An “annoyed” Attorney General Adriel Brathwaite has condemned a call by the island’s teachers’ unions for the immediate expulsion of a teenaged student of Ellerslie Secondary School accused of kicking and spitting on a female teacher.
At the same time, Brathwaite said he was so perturbed by the behaviour of Barbadian girls that he had been losing sleep over it.
Speaking yesterday at the monthly meeting of the St James South branch of the Democratic Labour Party at the branch’s office in West Terrace, St James, Brathwaite was strong in his criticism of the Barbados Union of Teachers (BUT) and the Barbados Secondary Teachers’ Union (BSTU) for their stance on the incident.
The Attorney General argued that the student might have had behavioural or other problems and needed help.
However, he was irritated at the BUT and the BSTU for demanding the girl’s dismissal, adding that he expected that as teachers, the union bosses would care about the child’s education.
“What I did see that annoyed me was a call for the expulsion of the student automatically. I thought to myself any 14-year-old girl who kicks a teacher has a problem. She is only 14 years old so we need to work out what is the problem. Separate her from the school, yes, but I cannot understand how the head of a trade union who is supposed to be a teacher, and who by virtue of being a teacher cares about the students, never tried to find out what was wrong with the child.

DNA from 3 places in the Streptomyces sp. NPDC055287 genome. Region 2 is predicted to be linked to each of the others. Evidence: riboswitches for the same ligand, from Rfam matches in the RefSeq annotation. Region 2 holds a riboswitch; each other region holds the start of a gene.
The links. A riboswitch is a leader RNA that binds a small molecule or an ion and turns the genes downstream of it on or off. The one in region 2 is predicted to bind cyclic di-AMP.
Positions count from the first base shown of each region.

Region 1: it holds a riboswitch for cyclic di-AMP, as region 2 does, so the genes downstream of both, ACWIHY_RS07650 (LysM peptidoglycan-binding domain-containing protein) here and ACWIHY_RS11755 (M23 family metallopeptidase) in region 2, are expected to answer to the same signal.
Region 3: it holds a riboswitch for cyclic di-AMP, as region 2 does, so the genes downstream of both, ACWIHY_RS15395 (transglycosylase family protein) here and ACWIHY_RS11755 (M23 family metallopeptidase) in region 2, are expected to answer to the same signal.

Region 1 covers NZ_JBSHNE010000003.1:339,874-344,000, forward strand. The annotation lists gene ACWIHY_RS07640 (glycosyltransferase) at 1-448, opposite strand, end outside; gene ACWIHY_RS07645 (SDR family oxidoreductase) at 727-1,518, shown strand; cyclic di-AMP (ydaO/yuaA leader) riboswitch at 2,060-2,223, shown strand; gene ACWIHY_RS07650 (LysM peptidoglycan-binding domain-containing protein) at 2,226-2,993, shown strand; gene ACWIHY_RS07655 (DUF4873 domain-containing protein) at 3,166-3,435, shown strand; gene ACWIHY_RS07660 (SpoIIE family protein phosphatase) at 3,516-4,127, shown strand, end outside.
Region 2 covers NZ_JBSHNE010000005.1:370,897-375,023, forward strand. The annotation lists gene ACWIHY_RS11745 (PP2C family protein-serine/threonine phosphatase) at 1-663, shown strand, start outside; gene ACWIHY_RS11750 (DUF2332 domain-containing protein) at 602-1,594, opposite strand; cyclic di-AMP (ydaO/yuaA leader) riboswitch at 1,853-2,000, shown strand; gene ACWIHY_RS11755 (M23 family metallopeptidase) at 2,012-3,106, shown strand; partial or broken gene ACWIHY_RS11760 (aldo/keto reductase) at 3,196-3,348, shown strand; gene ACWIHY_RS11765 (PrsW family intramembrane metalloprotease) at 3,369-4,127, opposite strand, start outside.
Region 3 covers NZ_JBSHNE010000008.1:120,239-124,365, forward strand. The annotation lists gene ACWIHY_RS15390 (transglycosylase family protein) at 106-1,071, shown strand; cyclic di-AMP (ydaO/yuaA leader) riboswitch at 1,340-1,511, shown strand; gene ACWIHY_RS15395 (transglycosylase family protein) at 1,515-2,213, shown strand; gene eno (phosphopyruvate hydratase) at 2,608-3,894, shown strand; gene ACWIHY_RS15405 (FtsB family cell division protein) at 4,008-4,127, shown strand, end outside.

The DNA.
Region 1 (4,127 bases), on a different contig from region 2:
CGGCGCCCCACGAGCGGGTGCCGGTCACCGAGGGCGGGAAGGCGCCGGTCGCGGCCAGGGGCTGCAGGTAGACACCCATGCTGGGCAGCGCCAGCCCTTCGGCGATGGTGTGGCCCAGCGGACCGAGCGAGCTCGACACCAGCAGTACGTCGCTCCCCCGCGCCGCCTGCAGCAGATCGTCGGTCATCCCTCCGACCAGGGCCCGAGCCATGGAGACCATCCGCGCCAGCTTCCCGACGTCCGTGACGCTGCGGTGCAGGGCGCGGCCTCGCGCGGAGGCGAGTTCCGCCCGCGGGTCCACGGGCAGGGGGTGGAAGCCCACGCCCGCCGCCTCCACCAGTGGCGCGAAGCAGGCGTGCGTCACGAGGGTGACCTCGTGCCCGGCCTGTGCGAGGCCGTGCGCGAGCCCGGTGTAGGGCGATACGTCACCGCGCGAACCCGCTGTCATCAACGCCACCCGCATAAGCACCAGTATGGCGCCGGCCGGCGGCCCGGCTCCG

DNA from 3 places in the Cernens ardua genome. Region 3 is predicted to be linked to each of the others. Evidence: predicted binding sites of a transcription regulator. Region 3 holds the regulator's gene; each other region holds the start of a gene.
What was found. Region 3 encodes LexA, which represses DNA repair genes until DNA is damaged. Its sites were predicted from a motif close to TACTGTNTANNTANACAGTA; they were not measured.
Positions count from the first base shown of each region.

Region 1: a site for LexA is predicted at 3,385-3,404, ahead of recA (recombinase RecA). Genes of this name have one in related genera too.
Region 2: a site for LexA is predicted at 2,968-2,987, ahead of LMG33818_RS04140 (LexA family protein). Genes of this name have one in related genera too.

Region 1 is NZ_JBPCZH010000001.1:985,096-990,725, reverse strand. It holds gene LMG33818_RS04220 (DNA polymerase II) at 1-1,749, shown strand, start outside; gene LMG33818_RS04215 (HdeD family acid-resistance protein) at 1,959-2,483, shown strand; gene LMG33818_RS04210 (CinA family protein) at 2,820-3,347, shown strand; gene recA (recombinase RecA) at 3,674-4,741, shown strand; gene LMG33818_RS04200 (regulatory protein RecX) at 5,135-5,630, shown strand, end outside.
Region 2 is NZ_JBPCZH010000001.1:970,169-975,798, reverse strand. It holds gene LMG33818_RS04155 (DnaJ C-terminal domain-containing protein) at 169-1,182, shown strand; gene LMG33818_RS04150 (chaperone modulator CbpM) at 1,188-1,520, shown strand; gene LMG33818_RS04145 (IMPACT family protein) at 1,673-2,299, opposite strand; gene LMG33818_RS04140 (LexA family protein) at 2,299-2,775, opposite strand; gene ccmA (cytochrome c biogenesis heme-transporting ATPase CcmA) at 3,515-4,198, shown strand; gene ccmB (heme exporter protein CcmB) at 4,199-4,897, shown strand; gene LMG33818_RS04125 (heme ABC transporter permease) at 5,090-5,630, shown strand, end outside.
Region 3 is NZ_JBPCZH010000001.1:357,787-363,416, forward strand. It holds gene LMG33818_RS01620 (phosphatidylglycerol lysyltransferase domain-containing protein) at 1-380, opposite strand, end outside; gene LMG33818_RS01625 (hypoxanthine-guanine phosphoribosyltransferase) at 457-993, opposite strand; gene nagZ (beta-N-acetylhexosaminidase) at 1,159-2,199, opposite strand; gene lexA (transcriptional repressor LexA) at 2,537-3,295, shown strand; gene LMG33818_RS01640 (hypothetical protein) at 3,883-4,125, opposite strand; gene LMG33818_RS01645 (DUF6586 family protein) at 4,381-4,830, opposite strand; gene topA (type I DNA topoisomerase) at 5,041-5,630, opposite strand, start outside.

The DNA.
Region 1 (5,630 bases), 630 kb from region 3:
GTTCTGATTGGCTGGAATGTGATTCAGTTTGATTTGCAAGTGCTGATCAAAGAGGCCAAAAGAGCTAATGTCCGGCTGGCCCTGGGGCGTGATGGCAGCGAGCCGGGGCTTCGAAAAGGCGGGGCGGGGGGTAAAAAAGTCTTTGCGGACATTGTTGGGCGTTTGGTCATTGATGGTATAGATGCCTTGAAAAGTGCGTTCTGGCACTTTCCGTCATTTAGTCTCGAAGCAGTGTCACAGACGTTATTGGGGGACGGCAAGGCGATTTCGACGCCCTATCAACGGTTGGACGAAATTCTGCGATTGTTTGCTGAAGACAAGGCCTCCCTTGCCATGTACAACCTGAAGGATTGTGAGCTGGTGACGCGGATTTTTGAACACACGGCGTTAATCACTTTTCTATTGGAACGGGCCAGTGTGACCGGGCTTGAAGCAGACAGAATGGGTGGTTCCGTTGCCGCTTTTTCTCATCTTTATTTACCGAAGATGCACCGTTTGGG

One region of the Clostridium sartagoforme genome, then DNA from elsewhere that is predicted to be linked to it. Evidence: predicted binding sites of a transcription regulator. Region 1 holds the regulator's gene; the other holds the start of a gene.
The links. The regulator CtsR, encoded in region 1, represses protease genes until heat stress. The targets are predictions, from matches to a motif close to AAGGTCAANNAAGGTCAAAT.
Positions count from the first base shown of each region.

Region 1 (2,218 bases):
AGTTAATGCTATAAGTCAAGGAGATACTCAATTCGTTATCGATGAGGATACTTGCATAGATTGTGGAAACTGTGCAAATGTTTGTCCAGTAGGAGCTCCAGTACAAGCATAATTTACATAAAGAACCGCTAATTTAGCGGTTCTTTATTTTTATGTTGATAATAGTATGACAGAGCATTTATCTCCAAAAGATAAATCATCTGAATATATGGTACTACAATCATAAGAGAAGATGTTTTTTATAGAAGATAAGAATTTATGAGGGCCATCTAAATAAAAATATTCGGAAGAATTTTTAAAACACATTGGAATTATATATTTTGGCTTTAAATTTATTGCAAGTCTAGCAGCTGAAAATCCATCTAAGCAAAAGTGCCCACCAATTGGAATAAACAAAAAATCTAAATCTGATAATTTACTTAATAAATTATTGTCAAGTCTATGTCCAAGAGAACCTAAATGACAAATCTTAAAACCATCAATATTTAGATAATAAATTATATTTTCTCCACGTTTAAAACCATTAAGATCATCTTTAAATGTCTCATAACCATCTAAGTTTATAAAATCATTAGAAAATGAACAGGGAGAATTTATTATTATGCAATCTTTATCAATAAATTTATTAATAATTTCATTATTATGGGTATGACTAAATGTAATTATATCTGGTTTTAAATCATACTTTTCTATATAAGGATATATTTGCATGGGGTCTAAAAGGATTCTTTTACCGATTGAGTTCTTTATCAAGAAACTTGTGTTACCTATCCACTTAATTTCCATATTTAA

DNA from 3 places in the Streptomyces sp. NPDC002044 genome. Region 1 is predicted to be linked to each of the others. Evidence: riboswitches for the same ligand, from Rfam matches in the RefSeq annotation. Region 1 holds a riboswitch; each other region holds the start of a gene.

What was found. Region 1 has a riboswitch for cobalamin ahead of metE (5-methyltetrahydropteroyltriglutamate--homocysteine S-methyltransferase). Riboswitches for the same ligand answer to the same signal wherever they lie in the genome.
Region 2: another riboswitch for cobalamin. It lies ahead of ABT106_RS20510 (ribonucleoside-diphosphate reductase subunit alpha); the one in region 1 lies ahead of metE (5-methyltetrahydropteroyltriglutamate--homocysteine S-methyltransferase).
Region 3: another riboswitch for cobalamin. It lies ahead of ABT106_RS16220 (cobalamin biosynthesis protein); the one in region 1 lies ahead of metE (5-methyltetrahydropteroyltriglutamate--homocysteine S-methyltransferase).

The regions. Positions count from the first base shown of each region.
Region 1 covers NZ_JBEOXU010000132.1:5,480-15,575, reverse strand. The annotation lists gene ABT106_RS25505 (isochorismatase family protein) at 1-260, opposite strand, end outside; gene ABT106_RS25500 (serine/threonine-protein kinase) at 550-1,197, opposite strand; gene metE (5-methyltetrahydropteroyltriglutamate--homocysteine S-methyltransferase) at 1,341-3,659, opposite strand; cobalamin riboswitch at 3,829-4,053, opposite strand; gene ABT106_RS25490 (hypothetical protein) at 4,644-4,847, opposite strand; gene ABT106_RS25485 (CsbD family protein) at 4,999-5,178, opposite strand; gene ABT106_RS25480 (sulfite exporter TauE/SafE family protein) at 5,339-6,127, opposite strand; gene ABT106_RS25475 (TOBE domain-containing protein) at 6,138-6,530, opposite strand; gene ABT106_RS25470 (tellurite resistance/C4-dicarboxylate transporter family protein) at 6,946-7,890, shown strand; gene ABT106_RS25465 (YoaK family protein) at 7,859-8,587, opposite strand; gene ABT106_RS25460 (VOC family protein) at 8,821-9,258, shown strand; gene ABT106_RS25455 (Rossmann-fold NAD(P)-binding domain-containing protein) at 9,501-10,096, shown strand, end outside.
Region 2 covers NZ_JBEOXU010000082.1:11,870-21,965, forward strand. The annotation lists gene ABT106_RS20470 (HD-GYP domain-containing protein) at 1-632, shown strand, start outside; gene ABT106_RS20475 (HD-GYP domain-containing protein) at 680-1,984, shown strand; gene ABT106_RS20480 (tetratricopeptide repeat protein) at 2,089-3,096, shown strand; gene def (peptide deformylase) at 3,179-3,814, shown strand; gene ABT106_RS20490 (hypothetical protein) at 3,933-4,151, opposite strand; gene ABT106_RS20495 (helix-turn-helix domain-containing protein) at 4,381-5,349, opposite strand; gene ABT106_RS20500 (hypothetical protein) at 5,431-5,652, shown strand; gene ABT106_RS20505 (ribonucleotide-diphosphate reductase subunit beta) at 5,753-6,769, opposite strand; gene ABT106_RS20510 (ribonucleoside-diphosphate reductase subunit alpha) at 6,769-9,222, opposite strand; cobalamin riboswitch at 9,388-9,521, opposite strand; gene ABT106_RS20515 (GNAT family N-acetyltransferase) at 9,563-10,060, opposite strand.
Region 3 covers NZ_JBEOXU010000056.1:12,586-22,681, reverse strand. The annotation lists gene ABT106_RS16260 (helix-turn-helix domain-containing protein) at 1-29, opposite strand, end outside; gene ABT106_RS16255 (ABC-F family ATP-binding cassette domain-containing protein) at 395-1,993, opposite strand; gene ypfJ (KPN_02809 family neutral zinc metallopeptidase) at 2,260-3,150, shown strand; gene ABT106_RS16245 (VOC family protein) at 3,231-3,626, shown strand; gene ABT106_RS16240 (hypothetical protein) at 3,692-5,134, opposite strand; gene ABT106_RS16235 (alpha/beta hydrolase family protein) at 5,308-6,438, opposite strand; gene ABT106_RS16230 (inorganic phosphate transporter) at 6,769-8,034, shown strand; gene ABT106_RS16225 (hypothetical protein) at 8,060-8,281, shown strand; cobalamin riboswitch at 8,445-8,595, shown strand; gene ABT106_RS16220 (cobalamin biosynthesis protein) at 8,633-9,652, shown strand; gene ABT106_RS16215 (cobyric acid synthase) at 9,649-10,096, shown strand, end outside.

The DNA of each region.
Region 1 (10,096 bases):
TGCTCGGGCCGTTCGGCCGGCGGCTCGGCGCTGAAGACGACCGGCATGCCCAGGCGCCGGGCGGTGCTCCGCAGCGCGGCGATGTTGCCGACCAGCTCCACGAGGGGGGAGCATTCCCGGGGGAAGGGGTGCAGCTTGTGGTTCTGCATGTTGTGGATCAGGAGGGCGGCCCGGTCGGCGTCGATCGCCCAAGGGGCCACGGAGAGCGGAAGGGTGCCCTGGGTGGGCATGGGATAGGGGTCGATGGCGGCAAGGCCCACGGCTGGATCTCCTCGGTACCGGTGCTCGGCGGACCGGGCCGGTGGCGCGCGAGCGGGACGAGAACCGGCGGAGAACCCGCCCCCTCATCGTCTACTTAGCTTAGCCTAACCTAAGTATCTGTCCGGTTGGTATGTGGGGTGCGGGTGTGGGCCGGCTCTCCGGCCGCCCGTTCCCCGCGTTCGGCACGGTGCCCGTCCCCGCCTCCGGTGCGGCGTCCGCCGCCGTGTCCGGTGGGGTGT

“If she is wicked let us see how we can help her. If she is under the influence of drugs, let us see how we can help her. If she is influenced by the bad behaviour of the rest of the class, let us see how we can help her. However, the call simply cannot be automatic expulsion,” Brathwaite stressed.
The chief legal adviser to Government said he was disturbed to the point of losing sleep over a growing trend of misbehaviour by Barbadian girls.
He disclosed that for the “first time ever”, girls outnumbered boys at the Government Industrial School.
“The first time ever in the history of Barbados. We are now trying to do the analysis and trying to work out how can this be. What has gone wrong? What is going on? And in many ways we began seeing the signs a little while ago, because if you go to football matches today you see both the boys and girls with spliffs in their hands smoking. The girls are usually with their children. You are seeing more girls involved in fights in the bus-stands and at schools. There are 13 and 14-year-olds fighting over grown men. These are the kinds of issues that when I read them as a Member of Parliament, as a father, as a Barbadian, it does not sit well with me. It concerns me. It does not allow me to sleep properly. I figure we have some serious issues that we need to address,” Brathwaite said.
The Member of Parliament for St Philip South also contended that the Ellerslie School students action reflected the failure to teach children to settle issues peacefully. However, he emphasized that the answer was not in expelling her since the laws of Barbados state that all children should be in school up to the age of 16.